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Introduction to Sweet Wormwood Treatment for Cancer
Sweet wormwood (Artemisia annua) is an herb that grows in the east from Pakistan to China. It is an anti-malarial that is also used to combat scabies, candida albicans infections, E. Coli, Salmonella, and other bacterial infections along with parasites including Schistosomas (blood flukes). Research has shown that wormwood can have a significant effect against HPV-induced cancers. 
Artemisinin is one active substance in Artemisia annua that has been identified as an important treatment for malaria as well as cancer. The pharmaceutical industry has tried to isolate and create a synthetic version of artemisinin and use it by itself to treat malaria, but artemisinin is not the only active ingredient in the herb A. annua that has medicinal effects. Patients who are using A. annua to treat cancer should know that this plant likely contains a number of active substances that work together to combat the disease. The method of action is not entirely understood. 
Arteminisin and Iron
Studies on Artemisinin have shown that it is especially active when bound to iron. Luckily, cancer cells consume a lot of iron. When mixed with iron, artemisinin is 34,000 times more potent against cancer cells according to these studies. The iron-artemisinin mix creates free-radicals that are toxic to all cells, but cancer cells are much hungrier for iron than healthy cells, which makes this treatment targeted and effective. Research has shown that the iron-artemisinin complex is highly selective and potent against cancer cells .
Artemisinin is stable in acid, so it passes through the stomach without being destroyed. 
Research in Singapore has shown that artemisinin mixed with Aminolaevulinic Acid can kill colorectal cancer cells without effecting healthy cells . Some experts theorize that more aggressive cancers such as pancreatic cancer and acute leukemia could respond even better to treatment with Artemisinin than other, slow-growing cancers. Aggressive cancers require more iron, which makes it easier to target them with artemisinin and the free-radicals that result from the wormwood-iron mix .
If you’re battling pancreatic cancer or any other type of cancer, also see our post about pancreatic enzymes.
Preparation of Artemisia annua as an Herbal Tea
Boiling water destroys artemisinin, so if you’re drinking Artemisia annua tea, it is best to use hot water between 85-90 degrees Celsius or milk (because of its fat content) to extract the artemisinin from the tea leaves. 
In Traditional Chinese Medicine, fresh leaves of the plant was used and they were macerated and then squeezed to obtain the juices in order to get a higher concentration of artemisinin.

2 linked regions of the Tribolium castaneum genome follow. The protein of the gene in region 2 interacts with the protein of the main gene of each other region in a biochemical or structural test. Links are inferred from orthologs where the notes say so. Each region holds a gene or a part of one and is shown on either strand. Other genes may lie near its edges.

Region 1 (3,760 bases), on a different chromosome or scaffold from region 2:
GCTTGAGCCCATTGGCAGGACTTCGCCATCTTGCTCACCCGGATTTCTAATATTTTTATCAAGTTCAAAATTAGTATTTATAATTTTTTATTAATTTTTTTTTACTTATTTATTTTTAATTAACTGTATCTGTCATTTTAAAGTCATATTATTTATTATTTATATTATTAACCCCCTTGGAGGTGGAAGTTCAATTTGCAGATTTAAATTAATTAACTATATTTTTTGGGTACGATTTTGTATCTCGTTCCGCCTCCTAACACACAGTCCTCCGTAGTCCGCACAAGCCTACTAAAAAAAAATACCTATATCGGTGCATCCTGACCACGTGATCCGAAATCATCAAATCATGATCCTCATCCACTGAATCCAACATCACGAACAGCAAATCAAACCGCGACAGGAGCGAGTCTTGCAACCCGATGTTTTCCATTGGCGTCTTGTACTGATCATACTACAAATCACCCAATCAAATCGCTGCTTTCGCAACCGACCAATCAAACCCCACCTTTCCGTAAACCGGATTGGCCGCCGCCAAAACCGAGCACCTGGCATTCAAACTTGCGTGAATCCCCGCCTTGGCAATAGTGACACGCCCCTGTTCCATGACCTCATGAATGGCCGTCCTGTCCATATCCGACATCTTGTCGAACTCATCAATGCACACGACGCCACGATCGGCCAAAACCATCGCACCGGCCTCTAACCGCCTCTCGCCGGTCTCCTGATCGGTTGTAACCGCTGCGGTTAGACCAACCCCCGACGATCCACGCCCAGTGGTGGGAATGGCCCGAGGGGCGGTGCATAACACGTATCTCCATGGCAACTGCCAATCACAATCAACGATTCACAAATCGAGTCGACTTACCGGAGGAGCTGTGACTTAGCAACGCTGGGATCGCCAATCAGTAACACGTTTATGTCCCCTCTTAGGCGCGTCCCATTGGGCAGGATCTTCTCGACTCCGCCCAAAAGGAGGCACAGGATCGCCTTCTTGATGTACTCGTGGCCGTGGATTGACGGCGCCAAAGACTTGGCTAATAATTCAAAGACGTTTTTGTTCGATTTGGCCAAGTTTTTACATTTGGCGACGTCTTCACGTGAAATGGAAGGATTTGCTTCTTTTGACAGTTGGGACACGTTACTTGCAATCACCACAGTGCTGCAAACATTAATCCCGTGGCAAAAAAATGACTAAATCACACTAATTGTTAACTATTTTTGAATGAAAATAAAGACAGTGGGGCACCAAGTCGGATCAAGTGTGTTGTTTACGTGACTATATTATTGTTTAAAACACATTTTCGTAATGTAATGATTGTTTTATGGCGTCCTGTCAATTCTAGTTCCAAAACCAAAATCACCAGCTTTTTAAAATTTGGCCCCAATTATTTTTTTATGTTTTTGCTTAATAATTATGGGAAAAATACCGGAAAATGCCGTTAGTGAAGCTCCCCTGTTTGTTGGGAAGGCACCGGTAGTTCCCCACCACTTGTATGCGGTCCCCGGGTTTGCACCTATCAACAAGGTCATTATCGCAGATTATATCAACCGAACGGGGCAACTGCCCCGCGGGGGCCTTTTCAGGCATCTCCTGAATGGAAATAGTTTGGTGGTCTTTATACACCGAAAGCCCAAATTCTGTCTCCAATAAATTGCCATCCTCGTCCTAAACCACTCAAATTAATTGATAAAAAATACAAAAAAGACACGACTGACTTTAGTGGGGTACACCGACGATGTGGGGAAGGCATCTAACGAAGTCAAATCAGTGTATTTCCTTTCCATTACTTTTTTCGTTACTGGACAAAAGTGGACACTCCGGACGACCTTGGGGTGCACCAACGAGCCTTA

Dry A. annua leaves can be stored in a cool, dry place for up to a year and they’ll retain the full content of artemisinin intact under these conditions. The artemisinin in the Artemisia annua plant is stored in the glandular trichomes of the dried leaves and flowers along with essential oils. These essential oils naturally prevent fungi from growing there which allows the artemisinin to remain intact for long periods of time. 
In Hanoi, Vietnam, Dr. Hoang reports that out of 400 cancer patients, 50 to 60% achieved long-term remission using artemisinin along with a comprehensive cancer protocol .
Artemisinin can cause spontaneous abortions so this herb is not suitable for women who are pregnant. Patients are advised to use wormwood for no longer than 4 weeks at time. Take short, periodic breaks from the herb to allow the body to rebalance .
Other Important Links:
 CANCERactive. Com (2018). Super-herb Arteminisin kills cancer cells, yeasts, parasites, pathogens like E. coli, and viruses. Retrieved June 5, 2018 from https://www.canceractive.com/cancer-active-page-link.aspx?n=3884&title=Super-herb-Artemisinin-kils-cancer-cells-yeasts-parasites-E-coli-and-viruses
 Lai, H. Sasaki, T., Singh, N. P. (2005). Targeted treatment of cancer with arteminisin and arteminisin tagged iron-carrying compounds. Retrieved June 5, 2018 from https://www.ncbi.nlm.nih.gov/pubmed/16185154
 The Cancer Cure Foundation (2005). Artemesia. Retrieved June 5, 2018 from http://www.cancure.org/12-links-page/43-artemesia
 Falquet, J., Ferreira, J. F. S., Gilbert, B., Hsu, E., Magalhaes, P. M., Plaizier-Vercammen, J., Sharma, V. P., Wright, C. W., Yaode, W. (2008). Artemisia Annua as an Herbal Tea for Malaria. Retrieved June 16, 2019 from https://www.ncbi.nlm.nih.gov/pmc/articles/PMC2816434/
 Aftab, T., Khan, M. M. A., Idrees, M., Naeem, M., Hashmi, N., Moinuddin, Ram, M. (2011). Growth, photosynthetic efficiency and metabolic alterations associated with exogenous hydrogen peroxide in Artemisia annua: Overproduction of artemisinin. Retrieved June 16, 2019 from https://link.springer.com/article/10.3103/S1068367411030207
 Hesman Saey, T., Sanders, L. (2015). Nobel goes for developing drugs from nature. Retrieved June 16, 2019 from https://www.sciencenewsforstudents.org/article/nobel-goes-developing-drugs-nature